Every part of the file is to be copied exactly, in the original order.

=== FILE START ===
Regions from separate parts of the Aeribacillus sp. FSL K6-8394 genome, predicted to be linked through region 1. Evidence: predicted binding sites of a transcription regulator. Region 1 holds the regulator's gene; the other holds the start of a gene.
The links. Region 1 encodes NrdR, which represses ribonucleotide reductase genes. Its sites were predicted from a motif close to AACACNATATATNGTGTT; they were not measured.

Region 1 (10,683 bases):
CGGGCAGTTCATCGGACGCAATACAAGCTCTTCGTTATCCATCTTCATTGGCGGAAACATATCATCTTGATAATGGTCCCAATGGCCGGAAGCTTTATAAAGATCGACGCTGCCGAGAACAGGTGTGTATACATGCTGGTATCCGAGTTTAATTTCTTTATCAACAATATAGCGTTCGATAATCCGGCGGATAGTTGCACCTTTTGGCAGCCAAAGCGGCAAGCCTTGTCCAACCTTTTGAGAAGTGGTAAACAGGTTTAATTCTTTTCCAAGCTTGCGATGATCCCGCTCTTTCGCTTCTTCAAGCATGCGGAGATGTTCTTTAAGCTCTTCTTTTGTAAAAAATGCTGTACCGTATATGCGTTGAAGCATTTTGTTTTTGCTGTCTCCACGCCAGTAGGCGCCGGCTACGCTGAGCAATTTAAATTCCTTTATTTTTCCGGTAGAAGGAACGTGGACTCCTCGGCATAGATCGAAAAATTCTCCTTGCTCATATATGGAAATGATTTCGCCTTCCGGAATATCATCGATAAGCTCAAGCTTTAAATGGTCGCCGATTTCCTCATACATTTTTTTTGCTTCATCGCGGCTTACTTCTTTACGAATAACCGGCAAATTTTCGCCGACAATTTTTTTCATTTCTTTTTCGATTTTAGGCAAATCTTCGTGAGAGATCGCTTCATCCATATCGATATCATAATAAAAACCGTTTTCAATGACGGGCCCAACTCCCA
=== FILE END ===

Regions from separate parts of the Aeribacillus sp. FSL K6-8394 genome, predicted to be linked through region 1. Evidence: predicted binding sites of a transcription regulator. Region 1 holds the regulator's gene; the other holds the start of a gene.
The links. Region 1 encodes NrdR, which represses ribonucleotide reductase genes. Its sites were predicted from a motif close to AACACNATATATNGTGTT; they were not measured.

Region 1 (10,683 bases):
CGGGCAGTTCATCGGACGCAATACAAGCTCTTCGTTATCCATCTTCATTGGCGGAAACATATCATCTTGATAATGGTCCCAATGGCCGGAAGCTTTATAAAGATCGACGCTGCCGAGAACAGGTGTGTATACATGCTGGTATCCGAGTTTAATTTCTTTATCAACAATATAGCGTTCGATAATCCGGCGGATAGTTGCACCTTTTGGCAGCCAAAGCGGCAAGCCTTGTCCAACCTTTTGAGAAGTGGTAAACAGGTTTAATTCTTTTCCAAGCTTGCGATGATCCCGCTCTTTCGCTTCTTCAAGCATGCGGAGATGTTCTTTAAGCTCTTCTTTTGTAAAAAATGCTGTACCGTATATGCGTTGAAGCATTTTGTTTTTGCTGTCTCCACGCCAGTAGGCGCCGGCTACGCTGAGCAATTTAAATTCCTTTATTTTTCCGGTAGAAGGAACGTGGACTCCTCGGCATAGATCGAAAAATTCTCCTTGCTCATATATGGAAATGATTTCGCCTTCCGGAATATCATCGATAAGCTCAAGCTTTAAATGGTCGCCGATTTCCTCATACATTTTTTTTGCTTCATCGCGGCTTACTTCTTTACGAATAACCGGCAAATTTTCGCCGACAATTTTTTTCATTTCTTTTTCGATTTTAGGCAAATCTTCGTGAGAGATCGCTTCATCCATATCGATATCATAATAAAAACCGTTTTCAATGACGGGCCCAACTCCCA